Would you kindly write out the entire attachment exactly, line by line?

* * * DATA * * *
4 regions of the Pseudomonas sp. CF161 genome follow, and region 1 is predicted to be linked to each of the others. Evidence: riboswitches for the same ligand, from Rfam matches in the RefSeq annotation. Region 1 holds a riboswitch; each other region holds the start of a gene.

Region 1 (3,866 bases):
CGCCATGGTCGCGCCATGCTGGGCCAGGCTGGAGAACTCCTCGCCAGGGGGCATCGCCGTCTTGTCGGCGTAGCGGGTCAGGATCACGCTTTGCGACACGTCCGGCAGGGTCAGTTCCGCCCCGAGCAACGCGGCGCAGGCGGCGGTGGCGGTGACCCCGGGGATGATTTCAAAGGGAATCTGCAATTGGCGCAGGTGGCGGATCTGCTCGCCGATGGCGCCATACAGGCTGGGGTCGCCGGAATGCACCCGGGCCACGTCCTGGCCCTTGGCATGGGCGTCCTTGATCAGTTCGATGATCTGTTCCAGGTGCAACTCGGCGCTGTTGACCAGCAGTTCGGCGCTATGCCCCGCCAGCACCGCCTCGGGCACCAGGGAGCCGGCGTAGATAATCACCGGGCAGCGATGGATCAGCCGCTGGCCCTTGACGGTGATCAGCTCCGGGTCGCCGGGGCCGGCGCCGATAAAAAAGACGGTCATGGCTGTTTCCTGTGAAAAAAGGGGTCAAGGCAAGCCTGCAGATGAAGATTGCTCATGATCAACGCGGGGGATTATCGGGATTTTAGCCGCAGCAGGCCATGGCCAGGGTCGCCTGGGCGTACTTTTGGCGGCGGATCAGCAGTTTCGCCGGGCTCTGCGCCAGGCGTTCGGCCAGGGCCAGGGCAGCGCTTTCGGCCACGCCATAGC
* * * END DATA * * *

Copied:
4 regions of the Pseudomonas sp. CF161 genome follow, and region 1 is predicted to be linked to each of the others. Evidence: riboswitches for the same ligand, from Rfam matches in the RefSeq annotation. Region 1 holds a riboswitch; each other region holds the start of a gene.

Region 1 (3,866 bases):
CGCCATGGTCGCGCCATGCTGGGCCAGGCTGGAGAACTCCTCGCCAGGGGGCATCGCCGTCTTGTCGGCGTAGCGGGTCAGGATCACGCTTTGCGACACGTCCGGCAGGGTCAGTTCCGCCCCGAGCAACGCGGCGCAGGCGGCGGTGGCGGTGACCCCGGGGATGATTTCAAAGGGAATCTGCAATTGGCGCAGGTGGCGGATCTGCTCGCCGATGGCGCCATACAGGCTGGGGTCGCCGGAATGCACCCGGGCCACGTCCTGGCCCTTGGCATGGGCGTCCTTGATCAGTTCGATGATCTGTTCCAGGTGCAACTCGGCGCTGTTGACCAGCAGTTCGGCGCTATGCCCCGCCAGCACCGCCTCGGGCACCAGGGAGCCGGCGTAGATAATCACCGGGCAGCGATGGATCAGCCGCTGGCCCTTGACGGTGATCAGCTCCGGGTCGCCGGGGCCGGCGCCGATAAAAAAGACGGTCATGGCTGTTTCCTGTGAAAAAAGGGGTCAAGGCAAGCCTGCAGATGAAGATTGCTCATGATCAACGCGGGGGATTATCGGGATTTTAGCCGCAGCAGGCCATGGCCAGGGTCGCCTGGGCGTACTTTTGGCGGCGGATCAGCAGTTTCGCCGGGCTCTGCGCCAGGCGTTCGGCCAGGGCCAGGGCAGCGCTTTCGGCCACGCCATAGC